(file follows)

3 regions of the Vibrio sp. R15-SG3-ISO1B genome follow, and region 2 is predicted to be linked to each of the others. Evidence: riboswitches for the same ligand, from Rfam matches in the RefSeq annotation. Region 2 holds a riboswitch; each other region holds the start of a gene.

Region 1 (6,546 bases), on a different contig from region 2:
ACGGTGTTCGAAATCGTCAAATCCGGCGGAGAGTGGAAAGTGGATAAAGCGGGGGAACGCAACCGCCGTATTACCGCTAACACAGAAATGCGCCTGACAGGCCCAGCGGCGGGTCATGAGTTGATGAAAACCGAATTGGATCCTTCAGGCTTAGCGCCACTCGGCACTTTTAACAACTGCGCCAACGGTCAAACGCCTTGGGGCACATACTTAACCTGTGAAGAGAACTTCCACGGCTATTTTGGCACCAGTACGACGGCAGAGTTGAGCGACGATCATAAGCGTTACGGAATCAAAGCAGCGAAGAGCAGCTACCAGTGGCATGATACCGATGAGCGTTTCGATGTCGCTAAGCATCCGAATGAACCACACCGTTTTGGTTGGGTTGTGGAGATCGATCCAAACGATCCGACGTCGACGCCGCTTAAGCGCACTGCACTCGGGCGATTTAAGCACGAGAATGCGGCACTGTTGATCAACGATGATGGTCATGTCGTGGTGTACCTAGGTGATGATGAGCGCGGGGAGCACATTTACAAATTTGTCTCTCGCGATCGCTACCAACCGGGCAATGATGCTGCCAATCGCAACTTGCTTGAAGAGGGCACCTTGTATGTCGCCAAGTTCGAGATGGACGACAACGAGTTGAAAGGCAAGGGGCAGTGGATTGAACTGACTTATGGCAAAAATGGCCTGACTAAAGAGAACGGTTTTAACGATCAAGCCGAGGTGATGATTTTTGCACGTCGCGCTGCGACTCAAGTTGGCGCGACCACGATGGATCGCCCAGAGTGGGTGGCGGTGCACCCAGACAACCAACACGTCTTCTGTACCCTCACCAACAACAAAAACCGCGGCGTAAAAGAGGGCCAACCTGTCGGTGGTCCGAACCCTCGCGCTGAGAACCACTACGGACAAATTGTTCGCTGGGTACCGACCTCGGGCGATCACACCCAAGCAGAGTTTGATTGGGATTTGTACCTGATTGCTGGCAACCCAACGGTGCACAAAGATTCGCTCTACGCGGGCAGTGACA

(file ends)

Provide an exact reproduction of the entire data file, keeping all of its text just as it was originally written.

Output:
3 regions of the Vibrio sp. R15-SG3-ISO1B genome follow, and region 2 is predicted to be linked to each of the others. Evidence: riboswitches for the same ligand, from Rfam matches in the RefSeq annotation. Region 2 holds a riboswitch; each other region holds the start of a gene.

Region 1 (6,546 bases), on a different contig from region 2:
ACGGTGTTCGAAATCGTCAAATCCGGCGGAGAGTGGAAAGTGGATAAAGCGGGGGAACGCAACCGCCGTATTACCGCTAACACAGAAATGCGCCTGACAGGCCCAGCGGCGGGTCATGAGTTGATGAAAACCGAATTGGATCCTTCAGGCTTAGCGCCACTCGGCACTTTTAACAACTGCGCCAACGGTCAAACGCCTTGGGGCACATACTTAACCTGTGAAGAGAACTTCCACGGCTATTTTGGCACCAGTACGACGGCAGAGTTGAGCGACGATCATAAGCGTTACGGAATCAAAGCAGCGAAGAGCAGCTACCAGTGGCATGATACCGATGAGCGTTTCGATGTCGCTAAGCATCCGAATGAACCACACCGTTTTGGTTGGGTTGTGGAGATCGATCCAAACGATCCGACGTCGACGCCGCTTAAGCGCACTGCACTCGGGCGATTTAAGCACGAGAATGCGGCACTGTTGATCAACGATGATGGTCATGTCGTGGTGTACCTAGGTGATGATGAGCGCGGGGAGCACATTTACAAATTTGTCTCTCGCGATCGCTACCAACCGGGCAATGATGCTGCCAATCGCAACTTGCTTGAAGAGGGCACCTTGTATGTCGCCAAGTTCGAGATGGACGACAACGAGTTGAAAGGCAAGGGGCAGTGGATTGAACTGACTTATGGCAAAAATGGCCTGACTAAAGAGAACGGTTTTAACGATCAAGCCGAGGTGATGATTTTTGCACGTCGCGCTGCGACTCAAGTTGGCGCGACCACGATGGATCGCCCAGAGTGGGTGGCGGTGCACCCAGACAACCAACACGTCTTCTGTACCCTCACCAACAACAAAAACCGCGGCGTAAAAGAGGGCCAACCTGTCGGTGGTCCGAACCCTCGCGCTGAGAACCACTACGGACAAATTGTTCGCTGGGTACCGACCTCGGGCGATCACACCCAAGCAGAGTTTGATTGGGATTTGTACCTGATTGCTGGCAACCCAACGGTGCACAAAGATTCGCTCTACGCGGGCAGTGACA